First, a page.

Anton Treuer named director of AIRC at BSU
BEMIDJI – Anton “Tony” Treuer, professor of languages and ethnic studies at Bemidji State University, has been named the director of the American Indian Resource Center at Bemidji State University.
“Dr. Treuer is ideally suited to direct and expand our efforts not only to provide services to the three bands in our region, but also to develop the AIRC into a national beacon for Native education, research and language preservation,” said Richard Hanson, president of BSU and Northwest Technical College in a release.
Treuer’s duties as AIRC director begin Thursday. He replaces Don Day, former director of the AIRC, who assumed the presidency at Leech Lake Tribal College in July. Day had been AIRC director for four years.
Treuer has been a member of BSU’s Department of Languages and Ethnic Studies since 2000, where he has taught Ojibwe language courses and classes on Ojibwe culture, history and literature.
Prior to joining the BSU faculty, Treuer was an assistant professor of history at the University of Wisconsin-Milwaukee for four years.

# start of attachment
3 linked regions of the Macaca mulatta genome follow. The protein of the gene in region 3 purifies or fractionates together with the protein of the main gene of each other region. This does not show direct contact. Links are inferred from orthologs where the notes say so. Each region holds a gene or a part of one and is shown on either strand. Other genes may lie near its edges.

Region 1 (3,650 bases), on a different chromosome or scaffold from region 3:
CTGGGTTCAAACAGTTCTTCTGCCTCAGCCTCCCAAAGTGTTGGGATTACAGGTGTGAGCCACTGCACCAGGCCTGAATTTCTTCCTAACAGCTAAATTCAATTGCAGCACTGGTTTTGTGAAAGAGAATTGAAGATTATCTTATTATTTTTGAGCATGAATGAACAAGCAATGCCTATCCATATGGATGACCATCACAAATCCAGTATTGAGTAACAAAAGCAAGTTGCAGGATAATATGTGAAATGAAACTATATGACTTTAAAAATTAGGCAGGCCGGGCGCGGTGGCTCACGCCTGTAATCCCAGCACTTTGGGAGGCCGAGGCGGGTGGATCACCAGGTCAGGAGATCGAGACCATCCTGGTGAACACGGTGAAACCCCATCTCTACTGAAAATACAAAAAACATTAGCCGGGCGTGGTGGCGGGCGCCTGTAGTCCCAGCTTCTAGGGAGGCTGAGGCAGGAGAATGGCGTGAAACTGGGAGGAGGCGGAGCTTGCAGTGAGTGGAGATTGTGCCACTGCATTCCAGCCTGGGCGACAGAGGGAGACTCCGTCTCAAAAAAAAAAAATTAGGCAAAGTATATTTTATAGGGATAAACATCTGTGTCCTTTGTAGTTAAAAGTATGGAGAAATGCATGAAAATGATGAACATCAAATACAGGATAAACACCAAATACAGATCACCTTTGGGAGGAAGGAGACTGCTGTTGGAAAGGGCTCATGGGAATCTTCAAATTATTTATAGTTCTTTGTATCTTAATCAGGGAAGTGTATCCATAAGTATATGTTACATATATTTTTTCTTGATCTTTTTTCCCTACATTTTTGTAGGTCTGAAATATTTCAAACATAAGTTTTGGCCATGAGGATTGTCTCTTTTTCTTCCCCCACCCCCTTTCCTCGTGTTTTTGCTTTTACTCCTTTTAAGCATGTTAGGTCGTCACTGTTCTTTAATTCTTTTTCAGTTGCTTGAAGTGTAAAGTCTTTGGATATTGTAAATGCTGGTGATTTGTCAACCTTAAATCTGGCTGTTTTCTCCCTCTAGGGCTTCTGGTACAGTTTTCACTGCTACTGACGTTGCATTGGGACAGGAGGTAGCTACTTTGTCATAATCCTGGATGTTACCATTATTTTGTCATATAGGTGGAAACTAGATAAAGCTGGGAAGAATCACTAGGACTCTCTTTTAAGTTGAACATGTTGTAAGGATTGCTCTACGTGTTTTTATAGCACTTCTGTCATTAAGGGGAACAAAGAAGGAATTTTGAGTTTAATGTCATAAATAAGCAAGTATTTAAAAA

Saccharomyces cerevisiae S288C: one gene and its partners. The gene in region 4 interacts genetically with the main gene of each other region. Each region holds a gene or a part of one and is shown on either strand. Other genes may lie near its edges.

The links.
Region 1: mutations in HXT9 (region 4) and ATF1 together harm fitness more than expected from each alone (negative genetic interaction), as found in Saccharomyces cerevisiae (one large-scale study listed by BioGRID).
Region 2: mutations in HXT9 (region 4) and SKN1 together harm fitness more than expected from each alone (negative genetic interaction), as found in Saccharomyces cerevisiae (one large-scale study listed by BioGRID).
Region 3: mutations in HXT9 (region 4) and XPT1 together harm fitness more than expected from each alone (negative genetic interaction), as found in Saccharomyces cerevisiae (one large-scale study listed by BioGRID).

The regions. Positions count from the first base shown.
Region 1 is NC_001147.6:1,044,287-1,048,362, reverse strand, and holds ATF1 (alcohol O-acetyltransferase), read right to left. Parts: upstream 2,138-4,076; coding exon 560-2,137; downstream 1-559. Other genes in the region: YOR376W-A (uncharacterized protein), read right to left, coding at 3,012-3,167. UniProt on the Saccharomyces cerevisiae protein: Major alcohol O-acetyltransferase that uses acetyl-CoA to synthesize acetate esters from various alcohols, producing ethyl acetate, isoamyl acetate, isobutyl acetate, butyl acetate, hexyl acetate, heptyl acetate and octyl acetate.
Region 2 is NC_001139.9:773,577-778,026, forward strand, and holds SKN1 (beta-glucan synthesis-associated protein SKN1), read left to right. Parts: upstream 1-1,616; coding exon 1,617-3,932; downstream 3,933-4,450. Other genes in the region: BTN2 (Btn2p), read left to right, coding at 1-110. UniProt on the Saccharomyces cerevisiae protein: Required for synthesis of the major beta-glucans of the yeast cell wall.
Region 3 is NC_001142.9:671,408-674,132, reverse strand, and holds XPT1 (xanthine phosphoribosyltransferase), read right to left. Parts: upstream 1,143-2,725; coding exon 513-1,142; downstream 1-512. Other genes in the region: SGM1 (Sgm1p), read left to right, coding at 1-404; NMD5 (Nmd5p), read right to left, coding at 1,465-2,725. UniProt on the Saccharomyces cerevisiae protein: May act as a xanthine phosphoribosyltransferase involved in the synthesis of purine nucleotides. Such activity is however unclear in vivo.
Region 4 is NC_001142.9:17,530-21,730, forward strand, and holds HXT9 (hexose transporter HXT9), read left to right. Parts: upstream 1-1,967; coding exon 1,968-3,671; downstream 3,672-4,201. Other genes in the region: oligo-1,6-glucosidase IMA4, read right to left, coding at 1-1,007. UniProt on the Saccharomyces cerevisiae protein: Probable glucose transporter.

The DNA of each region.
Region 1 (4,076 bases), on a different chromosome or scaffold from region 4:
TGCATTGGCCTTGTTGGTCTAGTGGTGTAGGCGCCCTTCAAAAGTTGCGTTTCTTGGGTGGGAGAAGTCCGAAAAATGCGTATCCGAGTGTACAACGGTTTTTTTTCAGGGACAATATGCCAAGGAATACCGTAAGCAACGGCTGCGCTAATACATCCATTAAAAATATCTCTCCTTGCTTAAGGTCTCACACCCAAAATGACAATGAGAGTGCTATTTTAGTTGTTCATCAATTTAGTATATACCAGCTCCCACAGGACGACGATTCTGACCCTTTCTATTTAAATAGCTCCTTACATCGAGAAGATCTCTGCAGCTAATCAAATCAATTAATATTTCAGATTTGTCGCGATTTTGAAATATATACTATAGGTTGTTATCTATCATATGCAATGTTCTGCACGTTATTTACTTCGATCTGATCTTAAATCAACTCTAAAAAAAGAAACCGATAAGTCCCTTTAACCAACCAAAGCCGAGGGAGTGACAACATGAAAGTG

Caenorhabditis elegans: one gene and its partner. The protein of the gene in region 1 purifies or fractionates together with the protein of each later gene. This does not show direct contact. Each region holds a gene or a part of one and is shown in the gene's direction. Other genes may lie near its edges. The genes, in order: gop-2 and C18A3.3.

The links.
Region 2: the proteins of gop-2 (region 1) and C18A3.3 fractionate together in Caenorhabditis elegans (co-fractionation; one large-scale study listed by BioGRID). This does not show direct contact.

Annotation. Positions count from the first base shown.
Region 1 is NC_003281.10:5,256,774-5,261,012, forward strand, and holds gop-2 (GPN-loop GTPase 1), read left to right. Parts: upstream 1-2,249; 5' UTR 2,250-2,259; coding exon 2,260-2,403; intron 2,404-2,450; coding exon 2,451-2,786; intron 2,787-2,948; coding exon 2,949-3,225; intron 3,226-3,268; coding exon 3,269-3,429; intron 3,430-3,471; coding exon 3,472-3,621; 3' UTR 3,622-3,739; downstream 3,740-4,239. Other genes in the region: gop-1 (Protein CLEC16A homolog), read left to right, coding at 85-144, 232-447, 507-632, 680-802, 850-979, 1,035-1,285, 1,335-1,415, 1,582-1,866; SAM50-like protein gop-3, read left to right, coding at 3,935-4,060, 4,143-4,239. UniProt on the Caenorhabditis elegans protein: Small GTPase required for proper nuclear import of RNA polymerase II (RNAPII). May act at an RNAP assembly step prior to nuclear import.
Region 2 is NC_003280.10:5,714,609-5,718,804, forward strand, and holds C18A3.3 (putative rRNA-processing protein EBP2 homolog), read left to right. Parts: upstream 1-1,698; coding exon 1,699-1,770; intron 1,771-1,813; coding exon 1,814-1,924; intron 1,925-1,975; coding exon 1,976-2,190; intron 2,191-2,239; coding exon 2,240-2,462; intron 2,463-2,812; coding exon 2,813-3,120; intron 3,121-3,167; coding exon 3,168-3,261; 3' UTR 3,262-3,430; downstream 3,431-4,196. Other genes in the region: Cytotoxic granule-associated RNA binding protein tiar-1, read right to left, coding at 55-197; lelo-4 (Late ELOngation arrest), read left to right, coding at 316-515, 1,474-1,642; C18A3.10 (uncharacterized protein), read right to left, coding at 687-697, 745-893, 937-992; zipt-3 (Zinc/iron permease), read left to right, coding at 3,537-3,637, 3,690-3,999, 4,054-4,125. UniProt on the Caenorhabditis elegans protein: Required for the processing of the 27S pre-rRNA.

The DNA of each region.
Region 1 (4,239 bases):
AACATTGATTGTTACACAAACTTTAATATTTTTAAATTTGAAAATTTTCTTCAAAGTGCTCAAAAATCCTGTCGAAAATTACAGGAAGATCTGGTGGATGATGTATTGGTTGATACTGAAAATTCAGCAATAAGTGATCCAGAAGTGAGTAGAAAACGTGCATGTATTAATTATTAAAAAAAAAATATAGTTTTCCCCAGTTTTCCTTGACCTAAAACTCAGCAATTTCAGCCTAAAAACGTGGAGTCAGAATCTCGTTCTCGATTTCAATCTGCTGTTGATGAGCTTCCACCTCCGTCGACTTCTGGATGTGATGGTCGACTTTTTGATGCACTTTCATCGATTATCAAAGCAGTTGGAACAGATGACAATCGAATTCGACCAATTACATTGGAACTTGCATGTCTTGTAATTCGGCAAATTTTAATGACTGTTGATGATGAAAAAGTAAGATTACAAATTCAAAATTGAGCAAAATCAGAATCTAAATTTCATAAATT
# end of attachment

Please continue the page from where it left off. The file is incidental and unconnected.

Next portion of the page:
He said he is eager to tackle the challenges of his new position with short- and long-term strategies.
“This is a critical time for both the university and for Indian country,” Treuer said in the release. “With the financial realities at the state level, the university and the AIRC need dynamic leadership that can come up with some new, innovative approaches to growth and to the services we provide.”
In addition to his role on the BSU faculty, Treuer is editor of the “Oshkaabewis Native Journal,” the only academic journal of the Ojibwe language, and author or editor of nine books.
Treuer’s book, “Ojibwe in Minnesota” was named Minnesota’s Best Read by the Center for the Book at the Library of Congress in 2010. He edited “Awesiinyensag: Dibaajimowinan Ji-gikinoo’amaageng,” an Ojibwe-language children’s book that was named Minnesota’s Best Read for 2011. This summer, he won the Award of Merit from the American Association of State and Local History for his book, “The Assassination of Hole in the Day.”
Treuer is on the boards for the White Earth Land Recovery Project, Sanford Health of Northern Minnesota and the Minnesota State Arts Board. He has received more than 40 awards and fellowships from organizations including the American Philosophical Society, the National Endowment for the Humanities, the National Science Foundation, the MacArthur Foundation, the Bush Foundation and the John Simon Guggenheim Foundation.
Treuer has a bachelor’s degree from Princeton University and holds master’s and doctorate degrees from the University of Minnesota.